Moody’s Analytics Chief Economist Mark Zandi shared an assessment of commercial real estate sectors, delivered at an exclusive online briefing for CRE professionals organized by the C-PACE Alliance and sponsored by PACE Equity.

The discussion was part of a broad assessment of risks to the economy he presented in terms of both their likelihood, and the degree of danger each risk represented to the broader economy. For example, he rated a major commercial real estate price decline as more likely than a sovereign debt crisis or social/political unrest in the U.S., but said its potential impact on economic expansion would be less severe.

Multifamily: Asked by one attendee specifically for the outlook on multifamily residential, Zandi said “it’s not going to be as profitable as it has been but it’s going to be profitable.” He said multifamily will continue benefiting from the massive slowdown in the residential housing market, where high mortgage rates have hit homebuyers–especially first-time buyers whose main alternative is renting–hard. To illustrate the point, Zandi noted that monthly payments for a first-time home buyer with a $320,000 mortgage have gone from about $1,300 a year ago to around $2,000 today. “If potential first-time buyers can’t buy a home, they’re going to rent. So … demand has gotten juiced.”

While it may be hard for landlords to match the roughly 15% year-over-year growth in rents they enjoyed over the last 12 months, Zandi said other critical factors will help multifamily developers: Supply chain issues that had raised building costs are getting worked out, rental vacancies are still near historical lows and there is broad support in Washington for policies — both existing ones and those associated with the newly passed Inflation Reduction Act — to increase Americans’ access to affordable housing. “The fundamentals of the multifamily market look really good,” Zandi said.

Industrial, Retail, Office: Other sectors of commercial real estate may have some adjusting to do, Zandi said. Industrial and warehouse properties clearly weathered the pandemic in good shape and even retail, which he said has obvious long-term secular headwinds, has shown remarkable agility in repurposing properties, especially toward residential use.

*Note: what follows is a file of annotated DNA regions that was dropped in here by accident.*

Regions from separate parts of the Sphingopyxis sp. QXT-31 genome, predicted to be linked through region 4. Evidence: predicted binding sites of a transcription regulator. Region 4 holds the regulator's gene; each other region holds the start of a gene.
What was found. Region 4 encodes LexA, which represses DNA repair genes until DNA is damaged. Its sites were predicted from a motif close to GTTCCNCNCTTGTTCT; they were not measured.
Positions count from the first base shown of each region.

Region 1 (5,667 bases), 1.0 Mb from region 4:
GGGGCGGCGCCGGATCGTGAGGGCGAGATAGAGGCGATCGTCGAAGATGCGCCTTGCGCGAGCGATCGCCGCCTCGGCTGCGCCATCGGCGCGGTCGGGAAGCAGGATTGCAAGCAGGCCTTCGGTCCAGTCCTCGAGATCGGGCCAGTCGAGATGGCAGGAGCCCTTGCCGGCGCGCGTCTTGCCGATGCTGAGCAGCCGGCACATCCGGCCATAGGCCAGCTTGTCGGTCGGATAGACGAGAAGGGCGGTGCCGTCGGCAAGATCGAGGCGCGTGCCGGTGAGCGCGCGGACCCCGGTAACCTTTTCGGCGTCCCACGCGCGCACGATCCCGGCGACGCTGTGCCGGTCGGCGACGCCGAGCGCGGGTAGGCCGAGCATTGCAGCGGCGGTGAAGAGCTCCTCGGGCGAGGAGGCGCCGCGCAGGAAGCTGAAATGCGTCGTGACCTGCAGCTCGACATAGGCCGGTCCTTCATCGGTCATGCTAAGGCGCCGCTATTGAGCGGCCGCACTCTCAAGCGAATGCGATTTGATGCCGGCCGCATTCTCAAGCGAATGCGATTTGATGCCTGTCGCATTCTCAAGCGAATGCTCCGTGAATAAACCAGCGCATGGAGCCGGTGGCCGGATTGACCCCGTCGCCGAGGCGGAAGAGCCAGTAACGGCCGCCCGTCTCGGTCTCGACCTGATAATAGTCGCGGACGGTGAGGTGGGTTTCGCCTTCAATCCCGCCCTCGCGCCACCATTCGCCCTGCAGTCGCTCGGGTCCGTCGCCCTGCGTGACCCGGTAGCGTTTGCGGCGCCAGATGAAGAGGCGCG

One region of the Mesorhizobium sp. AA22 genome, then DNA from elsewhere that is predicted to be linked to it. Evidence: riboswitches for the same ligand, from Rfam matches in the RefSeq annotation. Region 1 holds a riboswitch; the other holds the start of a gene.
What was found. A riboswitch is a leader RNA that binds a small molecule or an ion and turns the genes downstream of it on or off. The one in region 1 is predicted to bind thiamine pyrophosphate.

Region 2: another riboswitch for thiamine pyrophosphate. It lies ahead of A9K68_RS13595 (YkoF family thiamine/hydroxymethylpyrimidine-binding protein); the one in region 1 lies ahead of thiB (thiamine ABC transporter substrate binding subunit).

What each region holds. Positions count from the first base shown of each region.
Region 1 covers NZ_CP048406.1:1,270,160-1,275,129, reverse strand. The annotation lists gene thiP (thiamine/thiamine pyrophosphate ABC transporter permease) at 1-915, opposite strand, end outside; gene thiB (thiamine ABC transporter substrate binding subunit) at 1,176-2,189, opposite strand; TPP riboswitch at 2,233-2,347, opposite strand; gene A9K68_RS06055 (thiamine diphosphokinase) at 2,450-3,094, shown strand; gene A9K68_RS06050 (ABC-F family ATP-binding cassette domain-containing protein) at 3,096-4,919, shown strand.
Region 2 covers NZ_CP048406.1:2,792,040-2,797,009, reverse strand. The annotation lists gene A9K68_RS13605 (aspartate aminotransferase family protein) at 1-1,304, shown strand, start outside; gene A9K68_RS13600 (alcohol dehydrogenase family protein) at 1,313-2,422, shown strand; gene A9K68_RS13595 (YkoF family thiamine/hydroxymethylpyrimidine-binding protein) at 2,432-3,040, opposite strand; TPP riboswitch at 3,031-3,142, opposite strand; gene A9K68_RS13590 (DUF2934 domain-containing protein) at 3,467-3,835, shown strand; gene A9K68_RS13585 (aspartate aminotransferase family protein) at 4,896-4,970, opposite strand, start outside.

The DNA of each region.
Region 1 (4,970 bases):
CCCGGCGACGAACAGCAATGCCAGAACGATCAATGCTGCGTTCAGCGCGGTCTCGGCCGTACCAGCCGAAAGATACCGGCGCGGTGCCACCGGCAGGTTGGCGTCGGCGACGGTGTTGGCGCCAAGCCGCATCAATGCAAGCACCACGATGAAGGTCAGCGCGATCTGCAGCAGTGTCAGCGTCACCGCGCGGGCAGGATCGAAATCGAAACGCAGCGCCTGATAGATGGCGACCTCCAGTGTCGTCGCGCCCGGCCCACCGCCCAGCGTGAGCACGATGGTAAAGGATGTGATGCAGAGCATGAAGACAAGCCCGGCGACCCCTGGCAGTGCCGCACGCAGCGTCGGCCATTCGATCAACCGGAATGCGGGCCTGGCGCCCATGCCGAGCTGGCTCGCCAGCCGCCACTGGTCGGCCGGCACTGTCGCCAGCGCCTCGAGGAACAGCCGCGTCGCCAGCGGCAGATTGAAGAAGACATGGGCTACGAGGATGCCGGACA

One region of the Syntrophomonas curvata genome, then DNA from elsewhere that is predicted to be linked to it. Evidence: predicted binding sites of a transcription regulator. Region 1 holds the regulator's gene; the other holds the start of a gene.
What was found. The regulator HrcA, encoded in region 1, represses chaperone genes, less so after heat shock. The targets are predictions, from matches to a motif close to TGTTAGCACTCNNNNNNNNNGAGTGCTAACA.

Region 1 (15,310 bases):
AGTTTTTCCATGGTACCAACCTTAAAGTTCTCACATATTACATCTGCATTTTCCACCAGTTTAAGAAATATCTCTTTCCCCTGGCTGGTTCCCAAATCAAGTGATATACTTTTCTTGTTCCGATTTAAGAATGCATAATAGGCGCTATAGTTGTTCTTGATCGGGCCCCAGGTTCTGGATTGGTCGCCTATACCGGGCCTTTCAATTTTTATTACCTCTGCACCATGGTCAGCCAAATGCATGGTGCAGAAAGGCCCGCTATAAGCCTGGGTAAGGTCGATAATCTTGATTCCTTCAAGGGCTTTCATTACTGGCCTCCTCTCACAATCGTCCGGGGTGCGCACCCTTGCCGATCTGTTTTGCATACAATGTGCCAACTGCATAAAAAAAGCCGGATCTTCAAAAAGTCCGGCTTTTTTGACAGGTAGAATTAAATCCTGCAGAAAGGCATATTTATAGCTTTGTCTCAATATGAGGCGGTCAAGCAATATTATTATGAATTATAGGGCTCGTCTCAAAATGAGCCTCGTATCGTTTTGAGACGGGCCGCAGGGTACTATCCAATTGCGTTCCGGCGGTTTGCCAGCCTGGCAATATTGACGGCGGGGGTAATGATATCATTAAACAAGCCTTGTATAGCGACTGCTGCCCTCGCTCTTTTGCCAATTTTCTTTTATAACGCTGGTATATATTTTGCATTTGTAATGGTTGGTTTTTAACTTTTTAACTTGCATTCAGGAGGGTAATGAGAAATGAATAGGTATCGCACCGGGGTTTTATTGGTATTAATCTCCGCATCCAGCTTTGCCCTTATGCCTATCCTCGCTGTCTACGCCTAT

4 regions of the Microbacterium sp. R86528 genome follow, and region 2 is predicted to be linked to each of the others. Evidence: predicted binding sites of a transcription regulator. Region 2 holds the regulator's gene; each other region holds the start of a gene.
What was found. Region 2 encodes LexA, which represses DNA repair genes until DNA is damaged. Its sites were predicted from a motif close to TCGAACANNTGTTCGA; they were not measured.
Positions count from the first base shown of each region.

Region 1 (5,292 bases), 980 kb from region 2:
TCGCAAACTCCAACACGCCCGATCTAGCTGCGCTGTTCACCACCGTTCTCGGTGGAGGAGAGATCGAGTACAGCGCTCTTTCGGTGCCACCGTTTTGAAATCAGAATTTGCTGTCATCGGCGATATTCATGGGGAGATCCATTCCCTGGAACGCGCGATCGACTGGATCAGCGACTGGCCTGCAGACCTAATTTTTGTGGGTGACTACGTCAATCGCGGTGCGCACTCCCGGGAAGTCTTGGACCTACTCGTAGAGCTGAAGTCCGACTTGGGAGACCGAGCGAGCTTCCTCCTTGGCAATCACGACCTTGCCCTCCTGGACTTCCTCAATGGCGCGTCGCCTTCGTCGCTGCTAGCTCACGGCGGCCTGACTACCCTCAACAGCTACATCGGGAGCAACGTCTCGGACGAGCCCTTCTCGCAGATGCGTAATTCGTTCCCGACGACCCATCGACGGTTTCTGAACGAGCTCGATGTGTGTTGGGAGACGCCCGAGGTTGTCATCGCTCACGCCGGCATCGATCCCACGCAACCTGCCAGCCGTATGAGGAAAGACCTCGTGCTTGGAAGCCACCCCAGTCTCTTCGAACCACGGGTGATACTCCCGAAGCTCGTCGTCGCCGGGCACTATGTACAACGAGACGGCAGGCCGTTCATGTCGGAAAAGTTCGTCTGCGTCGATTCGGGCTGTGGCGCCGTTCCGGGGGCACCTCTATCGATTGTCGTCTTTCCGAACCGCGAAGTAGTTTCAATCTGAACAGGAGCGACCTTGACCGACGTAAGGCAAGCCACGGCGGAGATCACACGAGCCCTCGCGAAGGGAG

According to Zandi, troubles in commercial real estate are likely to come from — and will possibly be confined to — the office sector after the pandemic rewrote the rules for office workers. “I do think the office sector is going to remain under pressure,” Zandi said. “Remote work is here to stay and it will be a gamechanger.” Even as returning to the office is enjoying what looks like resurgence with the reopening of some high-profile corporate offices after the summer, he said the trend is definitively toward working from home or hybrid work arrangements.

In the near term, Zandi pointed to the historically tight labor markets. With unemployment near historical lows, he said employees have the upper hand in negotiating their status and can be expected to push employers for concessions. And over the longer term, he suggested the trend will only gain momentum as new business replace older ones: “People in their 30s and 40s who are forming new companies are going to optimize them around remote work.”

While the work-from-home trend won’t necessarily lead to a rash of defaults in the office space, Zandi said it will lead to a further repricing of the sector. “The office market,” he said, “has some adjusting to do.”

A replay of the presentation, including slides, is available HERE.